After several visits to the BKPS (Bo Kenema Power Service) office, several phone calls every day to multiple persons and a visit yesterday from Mr. Ambrose Koroma to see if anything could be done to get public power back into our home, Mr. Koroma came back this morning with a crew to properly attach the aluminum to copper junctions.  They brought clamps to hold short pieces of aluminum and copper wire firmly together, then wrapped the copper wire pieces to the copper wires already in place and wrapped the aluminum wire pieces to the aluminum wires that had recently been strung on the main distribution line.

Adding better connections to main lines

Adding better connections to line to our house
Mr. Koroma (wearing the suit) with his crew.

Refreshments after "brushing the grass"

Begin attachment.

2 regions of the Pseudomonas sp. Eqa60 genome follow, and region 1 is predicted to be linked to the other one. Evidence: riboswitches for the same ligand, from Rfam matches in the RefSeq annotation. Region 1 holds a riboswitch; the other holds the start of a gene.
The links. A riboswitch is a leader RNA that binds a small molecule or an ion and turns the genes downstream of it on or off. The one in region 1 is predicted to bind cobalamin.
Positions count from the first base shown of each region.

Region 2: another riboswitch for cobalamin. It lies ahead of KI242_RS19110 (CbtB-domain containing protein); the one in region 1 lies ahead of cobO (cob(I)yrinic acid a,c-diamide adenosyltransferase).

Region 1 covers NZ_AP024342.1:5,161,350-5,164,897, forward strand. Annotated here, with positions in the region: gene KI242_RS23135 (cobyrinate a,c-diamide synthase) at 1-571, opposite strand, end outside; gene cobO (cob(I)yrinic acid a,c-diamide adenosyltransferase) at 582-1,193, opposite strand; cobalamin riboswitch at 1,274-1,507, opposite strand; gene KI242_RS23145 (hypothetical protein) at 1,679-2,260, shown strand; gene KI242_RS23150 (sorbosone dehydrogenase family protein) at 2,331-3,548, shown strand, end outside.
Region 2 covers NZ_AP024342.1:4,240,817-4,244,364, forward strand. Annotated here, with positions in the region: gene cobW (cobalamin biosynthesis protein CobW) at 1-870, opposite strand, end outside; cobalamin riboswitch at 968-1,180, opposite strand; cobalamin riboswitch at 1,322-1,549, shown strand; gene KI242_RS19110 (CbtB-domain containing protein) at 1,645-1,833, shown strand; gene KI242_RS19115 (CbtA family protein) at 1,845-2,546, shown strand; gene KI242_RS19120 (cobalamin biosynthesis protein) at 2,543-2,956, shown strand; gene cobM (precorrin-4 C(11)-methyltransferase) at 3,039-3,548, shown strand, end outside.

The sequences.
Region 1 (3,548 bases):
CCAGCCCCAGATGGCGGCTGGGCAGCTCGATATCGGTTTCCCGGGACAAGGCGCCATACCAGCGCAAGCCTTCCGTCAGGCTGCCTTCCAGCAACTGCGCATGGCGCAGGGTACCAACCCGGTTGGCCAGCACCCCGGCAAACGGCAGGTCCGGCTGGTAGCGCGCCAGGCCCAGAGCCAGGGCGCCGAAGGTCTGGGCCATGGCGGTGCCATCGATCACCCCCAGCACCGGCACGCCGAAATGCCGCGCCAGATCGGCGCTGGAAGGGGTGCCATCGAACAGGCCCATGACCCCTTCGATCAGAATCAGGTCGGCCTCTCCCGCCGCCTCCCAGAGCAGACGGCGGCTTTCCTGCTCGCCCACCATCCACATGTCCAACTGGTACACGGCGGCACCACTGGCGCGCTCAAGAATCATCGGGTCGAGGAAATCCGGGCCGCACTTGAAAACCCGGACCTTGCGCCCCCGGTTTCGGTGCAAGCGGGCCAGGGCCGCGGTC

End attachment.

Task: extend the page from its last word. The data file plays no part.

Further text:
The vegetation in the yard behind our home was getting up to our shoulders in some places so it was time to have someone cut it back.  Since lawn mowers are scarce and would have a hard time anyway with grass as high as it gets, a machete is used to "brush the grass."  Felix Kanneh is the Young Men President in the Messima Branch and brought 3 young men with him to help cut our grass.  Felix is squatting in front, another member is standing to the left in the picture and the young man on to the right in the picture is an investigator.

We had several papaya getting ripe that were more than we could eat since we had already picked some earlier.  The young men were happy to have five papaya to divide between them.

Monday, December 3, 2012

We've been going through a lot of water

We didn't know it but we've been supplying the neighbors with water

For the past 11 months we've been supplying water to the neighbors next door and we didn't discover it until today.  We thought we had a bad leak somewhere for the past couple of weeks because every day our water tank (2000 liters) would be nearly empty within 24 hours.  Last Thursday I found a pipe that went out the back past the elder's kitchen, perhaps used to water a garden in the back at one time, and thought that there might have been a break in that line.  So we had a plumber put in a stop-cock Friday.